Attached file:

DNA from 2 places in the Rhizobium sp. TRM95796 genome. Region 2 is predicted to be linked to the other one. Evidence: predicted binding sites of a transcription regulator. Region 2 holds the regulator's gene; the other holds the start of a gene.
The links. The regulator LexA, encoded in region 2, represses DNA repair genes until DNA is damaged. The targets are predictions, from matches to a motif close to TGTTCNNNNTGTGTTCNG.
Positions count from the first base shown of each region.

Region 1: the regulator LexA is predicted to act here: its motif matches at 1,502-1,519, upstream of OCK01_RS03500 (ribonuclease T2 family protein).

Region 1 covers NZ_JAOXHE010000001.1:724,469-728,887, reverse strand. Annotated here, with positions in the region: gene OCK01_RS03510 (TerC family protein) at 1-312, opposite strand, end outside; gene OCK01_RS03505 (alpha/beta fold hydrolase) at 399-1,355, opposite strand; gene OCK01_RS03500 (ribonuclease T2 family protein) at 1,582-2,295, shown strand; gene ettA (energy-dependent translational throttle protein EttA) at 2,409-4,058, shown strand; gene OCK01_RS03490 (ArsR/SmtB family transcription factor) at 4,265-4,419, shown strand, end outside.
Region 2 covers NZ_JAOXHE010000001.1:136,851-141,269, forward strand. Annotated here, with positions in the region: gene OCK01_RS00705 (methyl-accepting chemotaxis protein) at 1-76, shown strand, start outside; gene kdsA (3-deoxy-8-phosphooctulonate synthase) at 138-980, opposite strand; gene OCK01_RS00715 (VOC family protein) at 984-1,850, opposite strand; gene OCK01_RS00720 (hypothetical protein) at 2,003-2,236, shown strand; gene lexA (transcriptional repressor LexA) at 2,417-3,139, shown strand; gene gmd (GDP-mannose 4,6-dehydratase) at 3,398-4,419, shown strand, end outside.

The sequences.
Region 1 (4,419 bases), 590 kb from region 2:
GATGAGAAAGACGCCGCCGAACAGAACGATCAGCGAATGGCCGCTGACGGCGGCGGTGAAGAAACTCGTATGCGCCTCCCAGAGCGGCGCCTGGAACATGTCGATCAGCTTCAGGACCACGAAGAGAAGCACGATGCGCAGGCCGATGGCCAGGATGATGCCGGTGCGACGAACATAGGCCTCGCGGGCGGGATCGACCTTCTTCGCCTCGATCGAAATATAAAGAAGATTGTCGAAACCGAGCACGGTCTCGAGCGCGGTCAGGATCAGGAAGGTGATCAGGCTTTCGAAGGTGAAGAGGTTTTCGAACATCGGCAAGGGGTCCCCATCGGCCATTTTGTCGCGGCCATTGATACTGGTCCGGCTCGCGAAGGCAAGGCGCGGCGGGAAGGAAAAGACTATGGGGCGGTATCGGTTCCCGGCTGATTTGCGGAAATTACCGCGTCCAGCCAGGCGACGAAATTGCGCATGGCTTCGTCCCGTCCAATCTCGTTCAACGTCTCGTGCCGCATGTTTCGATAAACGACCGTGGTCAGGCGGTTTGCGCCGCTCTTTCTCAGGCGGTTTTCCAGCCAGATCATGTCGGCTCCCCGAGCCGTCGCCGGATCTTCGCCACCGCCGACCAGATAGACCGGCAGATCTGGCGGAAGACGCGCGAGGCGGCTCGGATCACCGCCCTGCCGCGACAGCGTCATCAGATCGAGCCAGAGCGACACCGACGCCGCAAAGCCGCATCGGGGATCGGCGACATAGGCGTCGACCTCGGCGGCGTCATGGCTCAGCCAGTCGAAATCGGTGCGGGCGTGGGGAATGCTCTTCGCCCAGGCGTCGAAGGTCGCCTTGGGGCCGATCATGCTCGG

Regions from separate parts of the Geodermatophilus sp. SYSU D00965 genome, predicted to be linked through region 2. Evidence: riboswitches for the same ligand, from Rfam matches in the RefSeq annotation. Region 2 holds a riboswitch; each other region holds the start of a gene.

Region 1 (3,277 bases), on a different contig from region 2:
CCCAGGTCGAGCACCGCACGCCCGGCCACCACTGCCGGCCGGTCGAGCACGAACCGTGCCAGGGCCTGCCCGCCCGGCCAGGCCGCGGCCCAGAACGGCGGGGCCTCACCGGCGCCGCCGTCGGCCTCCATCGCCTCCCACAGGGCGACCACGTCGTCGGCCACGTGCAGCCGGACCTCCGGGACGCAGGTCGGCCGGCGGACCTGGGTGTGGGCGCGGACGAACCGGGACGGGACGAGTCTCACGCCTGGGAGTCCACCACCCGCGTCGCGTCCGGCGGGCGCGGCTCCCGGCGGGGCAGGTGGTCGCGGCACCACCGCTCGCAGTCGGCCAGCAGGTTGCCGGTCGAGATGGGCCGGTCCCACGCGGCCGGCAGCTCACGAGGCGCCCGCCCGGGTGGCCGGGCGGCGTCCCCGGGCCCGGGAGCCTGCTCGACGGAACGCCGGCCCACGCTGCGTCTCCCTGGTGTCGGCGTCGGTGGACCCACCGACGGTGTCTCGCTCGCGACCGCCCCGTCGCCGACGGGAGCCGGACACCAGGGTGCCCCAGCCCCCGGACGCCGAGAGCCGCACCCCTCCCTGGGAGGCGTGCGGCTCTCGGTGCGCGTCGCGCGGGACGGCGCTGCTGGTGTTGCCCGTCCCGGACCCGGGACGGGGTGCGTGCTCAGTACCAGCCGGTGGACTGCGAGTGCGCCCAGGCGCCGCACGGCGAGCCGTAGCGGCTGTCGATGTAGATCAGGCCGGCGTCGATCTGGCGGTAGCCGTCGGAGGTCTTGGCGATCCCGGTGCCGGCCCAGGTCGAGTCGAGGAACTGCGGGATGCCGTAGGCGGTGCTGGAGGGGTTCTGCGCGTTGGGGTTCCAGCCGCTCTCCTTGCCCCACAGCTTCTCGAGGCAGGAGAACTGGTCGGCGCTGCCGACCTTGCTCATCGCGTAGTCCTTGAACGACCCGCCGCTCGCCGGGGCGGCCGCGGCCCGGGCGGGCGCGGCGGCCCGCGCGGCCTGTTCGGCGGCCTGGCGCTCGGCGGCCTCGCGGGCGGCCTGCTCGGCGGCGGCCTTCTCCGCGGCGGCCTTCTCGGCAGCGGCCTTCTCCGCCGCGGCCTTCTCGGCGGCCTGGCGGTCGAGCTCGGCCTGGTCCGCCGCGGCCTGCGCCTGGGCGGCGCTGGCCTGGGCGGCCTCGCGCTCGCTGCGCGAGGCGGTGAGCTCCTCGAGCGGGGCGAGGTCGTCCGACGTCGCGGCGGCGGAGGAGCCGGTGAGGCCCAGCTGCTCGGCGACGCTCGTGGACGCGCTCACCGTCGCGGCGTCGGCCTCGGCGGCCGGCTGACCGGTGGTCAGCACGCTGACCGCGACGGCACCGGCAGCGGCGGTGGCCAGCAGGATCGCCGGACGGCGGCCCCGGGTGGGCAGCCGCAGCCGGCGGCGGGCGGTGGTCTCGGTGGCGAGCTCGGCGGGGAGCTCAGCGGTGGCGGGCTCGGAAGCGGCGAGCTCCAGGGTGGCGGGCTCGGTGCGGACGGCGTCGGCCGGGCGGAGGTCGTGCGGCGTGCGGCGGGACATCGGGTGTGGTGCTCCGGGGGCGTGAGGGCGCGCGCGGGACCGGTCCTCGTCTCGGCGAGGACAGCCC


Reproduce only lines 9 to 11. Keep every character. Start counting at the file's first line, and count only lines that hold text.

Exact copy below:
GATGAGAAAGACGCCGCCGAACAGAACGATCAGCGAATGGCCGCTGACGGCGGCGGTGAAGAAACTCGTATGCGCCTCCCAGAGCGGCGCCTGGAACATGTCGATCAGCTTCAGGACCACGAAGAGAAGCACGATGCGCAGGCCGATGGCCAGGATGATGCCGGTGCGACGAACATAGGCCTCGCGGGCGGGATCGACCTTCTTCGCCTCGATCGAAATATAAAGAAGATTGTCGAAACCGAGCACGGTCTCGAGCGCGGTCAGGATCAGGAAGGTGATCAGGCTTTCGAAGGTGAAGAGGTTTTCGAACATCGGCAAGGGGTCCCCATCGGCCATTTTGTCGCGGCCATTGATACTGGTCCGGCTCGCGAAGGCAAGGCGCGGCGGGAAGGAAAAGACTATGGGGCGGTATCGGTTCCCGGCTGATTTGCGGAAATTACCGCGTCCAGCCAGGCGACGAAATTGCGCATGGCTTCGTCCCGTCCAATCTCGTTCAACGTCTCGTGCCGCATGTTTCGATAAACGACCGTGGTCAGGCGGTTTGCGCCGCTCTTTCTCAGGCGGTTTTCCAGCCAGATCATGTCGGCTCCCCGAGCCGTCGCCGGATCTTCGCCACCGCCGACCAGATAGACCGGCAGATCTGGCGGAAGACGCGCGAGGCGGCTCGGATCACCGCCCTGCCGCGACAGCGTCATCAGATCGAGCCAGAGCGACACCGACGCCGCAAAGCCGCATCGGGGATCGGCGACATAGGCGTCGACCTCGGCGGCGTCATGGCTCAGCCAGTCGAAATCGGTGCGGGCGTGGGGAATGCTCTTCGCCCAGGCGTCGAAGGTCGCCTTGGGGCCGATCATGCTCGG

Regions from separate parts of the Geodermatophilus sp. SYSU D00965 genome, predicted to be linked through region 2. Evidence: riboswitches for the same ligand, from Rfam matches in the RefSeq annotation. Region 2 holds a riboswitch; each other region holds the start of a gene.

Region 1 (3,277 bases), on a different contig from region 2: